Thursday, March 31, 2005


Rest in Peace, Theresa Marie Schiavo

Today is a day that we should reflect.

It comes as we see a family feud strewn nation-wide, but brought on by disagreements as to the ethics of dealing with severely brain-damaged people.

Did Terri lose her personhood rights when she lost most of her personality due to brain damage?

Currently, the popular consensus seems to be something like: Cognito, ergo sum. And therefore, Non cognito, ergo, non sum. If I think, I exist. But if, because of brain damage I cannot think in higher ways, or communicate that thinking to others, the "I" I was, is no longer, and therefore, I am not a legal person any more.

Some of this is no doubt driven by fear of being in a similar condition.

But some of it deals with conception of the whole person. Are we really just our brains, using the rest of our body just as a carrier for that brain? Is our soul, if we have one (not all believe in it, I know), released with the massive brain damage, or does it wait until the end of our body's life?

What is the ethical way to deal with those trapped between cognitive life and physical death the way that Terri was?

My personal guideline comes from the Catechism of the Catholic Church:

2276 Those whose lives are diminished or weakened deserve special respect. Sick or handicapped persons should be helped to lead lives as normal as possible.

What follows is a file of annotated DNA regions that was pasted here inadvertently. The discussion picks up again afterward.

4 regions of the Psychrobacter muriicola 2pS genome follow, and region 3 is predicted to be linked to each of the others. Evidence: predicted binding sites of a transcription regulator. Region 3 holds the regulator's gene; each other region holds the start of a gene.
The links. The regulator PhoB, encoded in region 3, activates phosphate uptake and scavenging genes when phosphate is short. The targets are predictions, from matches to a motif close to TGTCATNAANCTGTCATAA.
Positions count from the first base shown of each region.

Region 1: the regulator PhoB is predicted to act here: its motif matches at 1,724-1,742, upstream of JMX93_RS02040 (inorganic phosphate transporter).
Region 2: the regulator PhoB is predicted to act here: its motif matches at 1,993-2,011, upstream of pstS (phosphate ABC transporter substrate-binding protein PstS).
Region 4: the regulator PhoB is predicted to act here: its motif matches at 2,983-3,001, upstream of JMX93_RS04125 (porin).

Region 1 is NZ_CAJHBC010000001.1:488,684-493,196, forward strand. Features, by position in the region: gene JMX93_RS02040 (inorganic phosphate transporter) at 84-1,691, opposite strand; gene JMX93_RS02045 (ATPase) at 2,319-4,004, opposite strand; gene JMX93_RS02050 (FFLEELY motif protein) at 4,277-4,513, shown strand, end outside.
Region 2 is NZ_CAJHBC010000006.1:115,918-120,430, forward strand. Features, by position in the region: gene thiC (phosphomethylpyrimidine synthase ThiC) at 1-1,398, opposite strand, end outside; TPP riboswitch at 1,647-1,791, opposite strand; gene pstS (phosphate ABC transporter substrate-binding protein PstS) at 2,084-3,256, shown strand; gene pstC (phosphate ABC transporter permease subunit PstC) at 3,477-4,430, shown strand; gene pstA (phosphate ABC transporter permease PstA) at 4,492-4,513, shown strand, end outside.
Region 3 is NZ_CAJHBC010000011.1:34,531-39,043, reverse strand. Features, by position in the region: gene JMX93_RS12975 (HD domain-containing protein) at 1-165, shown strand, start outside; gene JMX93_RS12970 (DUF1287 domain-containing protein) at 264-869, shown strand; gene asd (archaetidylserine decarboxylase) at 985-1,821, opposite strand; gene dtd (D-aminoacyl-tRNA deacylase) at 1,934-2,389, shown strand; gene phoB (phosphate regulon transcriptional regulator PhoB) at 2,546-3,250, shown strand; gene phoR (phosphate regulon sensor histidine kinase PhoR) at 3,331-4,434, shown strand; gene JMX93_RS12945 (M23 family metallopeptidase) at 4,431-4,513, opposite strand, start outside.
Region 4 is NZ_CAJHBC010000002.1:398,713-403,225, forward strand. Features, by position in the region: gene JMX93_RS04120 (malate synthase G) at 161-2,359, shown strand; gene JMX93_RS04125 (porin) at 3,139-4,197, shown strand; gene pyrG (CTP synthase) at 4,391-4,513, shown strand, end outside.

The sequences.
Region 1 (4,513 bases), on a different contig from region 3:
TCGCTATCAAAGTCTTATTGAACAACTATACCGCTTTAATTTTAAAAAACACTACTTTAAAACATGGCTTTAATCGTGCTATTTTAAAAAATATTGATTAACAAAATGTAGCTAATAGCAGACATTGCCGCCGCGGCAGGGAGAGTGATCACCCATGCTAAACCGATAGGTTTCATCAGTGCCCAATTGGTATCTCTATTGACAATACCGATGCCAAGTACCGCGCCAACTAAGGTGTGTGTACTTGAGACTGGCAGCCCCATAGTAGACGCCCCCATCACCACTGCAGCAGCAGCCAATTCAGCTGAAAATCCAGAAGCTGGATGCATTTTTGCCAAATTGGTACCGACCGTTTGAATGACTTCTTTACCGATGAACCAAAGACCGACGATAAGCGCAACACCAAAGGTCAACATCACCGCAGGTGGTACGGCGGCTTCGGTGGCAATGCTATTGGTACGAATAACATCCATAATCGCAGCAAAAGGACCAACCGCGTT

2277 Whatever its motives and means, direct euthanasia consists in putting an end to the lives of handicapped, sick, or dying persons. It is morally unacceptable.

Thus an act or omission which, of itself or by intention, causes death in order to eliminate suffering constitutes a murder gravely contrary to the dignity of the human person and to the respect due to the living God, his Creator. The error of judgment into which one can fall in good faith does not change the nature of this murderous act, which must always be forbidden and excluded.

2278 Discontinuing medical procedures that are burdensome, dangerous, extraordinary, or disproportionate to the expected outcome can be legitimate; it is the refusal of "over-zealous" treatment. Here one does not will to cause death; one's inability to impede it is merely accepted. The decisions should be made by the patient if he is competent and able or, if not, by those legally entitled to act for the patient, whose reasonable will and legitimate interests must always be respected.

2279 Even if death is thought imminent, the ordinary care owed to a sick person cannot be legitimately interrupted. The use of painkillers to alleviate the sufferings of the dying, even at the risk of shortening their days, can be morally in conformity with human dignity if death is not willed as either an end or a means, but only foreseen and tolerated as inevitable Palliative care is a special form of disinterested charity. As such it should be encouraged.

Let us use this time to decide how do we balance the rights of the individuals to make their decisions with the ethical concerns for those who cannot speak for themselves and are vunerable to the choices of others.

Tuesday, March 29, 2005


Human Non-Persons

Wesley Smith at NRO noted the following in a debate he had about the Schiavo case: